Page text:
This morning the Supreme Court of Virginia released an unpublished opinion in the matter Harold v. Devening, Record No. 181308 (April 23, 2020) regarding breach of fiduciary duty and estate litigation fees. A jury found that the fiduciary, Susan Herold, had taken advantage of the decedent while acting as his power of attorney by transferring significant sums to herself, rendering a verdict in favor of the decedent’s estate for lack of capacity, undue influence, and breach of fiduciary duty with damages of $327,197.34. On Harold’s motion, the trial judge set aside the counts for lack of capacity and undue influence and reduced the damage award by $63,435.51, finding no evidence in the record that the two checks representing that amount had gone to Harold. The trial judge further found that Harold owed the Estate the legal fees it had paid for its primary law firm, but denied the fees for a second law firm and an accountant. Both sides appealed.
The Supreme Court affirmed the trial court’s ruling in all respects except one: the Estate was not, in fact, entitled to its legal fees. Virginia Code § 64.2-1614, the relevant statute at the time the case was filed, specifically limited any such award to the costs incurred for “restoring the corpus of the estate, not repaying the estate for transactional costs associated with litigation concerning the estate.” Id.. at 6. Therefore, Harold does not have to pay the other side’s legal fees on top of the damages she already owes.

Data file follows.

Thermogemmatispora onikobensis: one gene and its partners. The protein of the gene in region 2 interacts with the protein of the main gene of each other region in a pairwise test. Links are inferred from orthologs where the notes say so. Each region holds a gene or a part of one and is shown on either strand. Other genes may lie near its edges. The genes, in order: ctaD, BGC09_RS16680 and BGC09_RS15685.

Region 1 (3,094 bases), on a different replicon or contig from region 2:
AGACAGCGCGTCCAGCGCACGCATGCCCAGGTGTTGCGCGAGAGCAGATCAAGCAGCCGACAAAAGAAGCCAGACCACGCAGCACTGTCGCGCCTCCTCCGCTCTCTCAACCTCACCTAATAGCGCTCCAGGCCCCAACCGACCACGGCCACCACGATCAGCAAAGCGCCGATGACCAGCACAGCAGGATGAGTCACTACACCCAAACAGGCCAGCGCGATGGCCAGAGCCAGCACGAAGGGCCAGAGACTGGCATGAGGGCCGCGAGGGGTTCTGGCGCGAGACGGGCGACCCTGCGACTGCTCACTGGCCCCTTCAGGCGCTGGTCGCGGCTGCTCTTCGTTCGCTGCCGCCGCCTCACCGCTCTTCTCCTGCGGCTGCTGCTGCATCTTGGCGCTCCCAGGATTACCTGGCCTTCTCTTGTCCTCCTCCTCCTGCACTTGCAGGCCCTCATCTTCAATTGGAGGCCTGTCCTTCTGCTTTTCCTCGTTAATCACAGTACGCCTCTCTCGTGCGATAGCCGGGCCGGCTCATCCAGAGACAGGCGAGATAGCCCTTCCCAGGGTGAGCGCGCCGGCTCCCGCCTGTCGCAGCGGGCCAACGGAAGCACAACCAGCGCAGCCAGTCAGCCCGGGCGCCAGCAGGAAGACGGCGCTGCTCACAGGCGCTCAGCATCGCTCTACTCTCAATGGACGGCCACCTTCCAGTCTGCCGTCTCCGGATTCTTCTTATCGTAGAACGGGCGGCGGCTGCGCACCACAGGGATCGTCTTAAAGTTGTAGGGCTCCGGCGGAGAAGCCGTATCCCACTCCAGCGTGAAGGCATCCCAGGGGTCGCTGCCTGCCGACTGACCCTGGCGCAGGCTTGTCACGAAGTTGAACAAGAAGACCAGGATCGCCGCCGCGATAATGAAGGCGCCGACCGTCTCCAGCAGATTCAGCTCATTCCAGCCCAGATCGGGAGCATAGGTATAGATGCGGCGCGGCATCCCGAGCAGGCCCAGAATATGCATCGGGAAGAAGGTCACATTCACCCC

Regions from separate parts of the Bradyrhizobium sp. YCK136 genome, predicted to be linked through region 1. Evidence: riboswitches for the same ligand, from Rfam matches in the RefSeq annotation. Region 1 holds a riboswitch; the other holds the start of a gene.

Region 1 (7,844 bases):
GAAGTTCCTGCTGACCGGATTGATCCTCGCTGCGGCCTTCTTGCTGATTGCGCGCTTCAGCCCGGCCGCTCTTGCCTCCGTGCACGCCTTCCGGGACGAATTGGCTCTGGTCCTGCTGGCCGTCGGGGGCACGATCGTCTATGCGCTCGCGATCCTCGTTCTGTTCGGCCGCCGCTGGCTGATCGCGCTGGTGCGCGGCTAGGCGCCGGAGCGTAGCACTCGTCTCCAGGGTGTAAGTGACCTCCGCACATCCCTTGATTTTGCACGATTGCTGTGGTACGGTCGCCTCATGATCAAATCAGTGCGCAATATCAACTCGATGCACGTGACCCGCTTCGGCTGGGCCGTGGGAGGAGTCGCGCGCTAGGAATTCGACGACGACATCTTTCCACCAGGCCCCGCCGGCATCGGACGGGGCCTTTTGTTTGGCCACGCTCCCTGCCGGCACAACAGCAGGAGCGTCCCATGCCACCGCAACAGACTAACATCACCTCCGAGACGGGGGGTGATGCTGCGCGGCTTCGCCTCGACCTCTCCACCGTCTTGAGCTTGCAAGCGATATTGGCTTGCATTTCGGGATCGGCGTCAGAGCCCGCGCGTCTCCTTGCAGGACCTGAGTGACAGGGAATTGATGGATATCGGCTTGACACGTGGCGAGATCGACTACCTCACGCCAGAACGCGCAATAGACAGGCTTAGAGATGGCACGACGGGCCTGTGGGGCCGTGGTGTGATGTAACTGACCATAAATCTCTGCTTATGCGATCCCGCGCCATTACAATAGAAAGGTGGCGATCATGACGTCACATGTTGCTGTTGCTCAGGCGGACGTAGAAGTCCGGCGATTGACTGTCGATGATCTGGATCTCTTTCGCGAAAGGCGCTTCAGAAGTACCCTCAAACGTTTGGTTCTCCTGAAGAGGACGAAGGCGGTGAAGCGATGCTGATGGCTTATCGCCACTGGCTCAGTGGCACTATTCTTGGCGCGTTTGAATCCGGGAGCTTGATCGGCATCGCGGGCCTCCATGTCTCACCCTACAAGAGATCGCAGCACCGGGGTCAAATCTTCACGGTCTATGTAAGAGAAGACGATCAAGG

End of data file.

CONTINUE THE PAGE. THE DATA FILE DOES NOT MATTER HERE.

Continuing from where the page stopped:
This sounds like good news for a fiduciary who loses a breach of fiduciary claim, and bad news for the estate or principal trying to recover funds! Unfortunately, it’s not. The likely reason this opinion was issued as unpublished – in other words, it is not to be viewed as precedent – is that after this case was filed, the General Assembly amended § 64.2-1614 by adding subsection (E). The new subsection mandates that where an agent under a power of attorney is found to have committed a breach of fiduciary duty, the court may award costs and expenses, including reasonable attorney’s fees, to the plaintiff, to be paid by the agent.
In short, if an estate (or principal) proves in court that the power of attorney has breached their fiduciary duty, the estate is entitled to recover its reasonable costs and fees in doing so. This is a powerful weapon which significantly minimizes a plaintiff’s personal financial risk in trying to hold a wrongdoer accountable.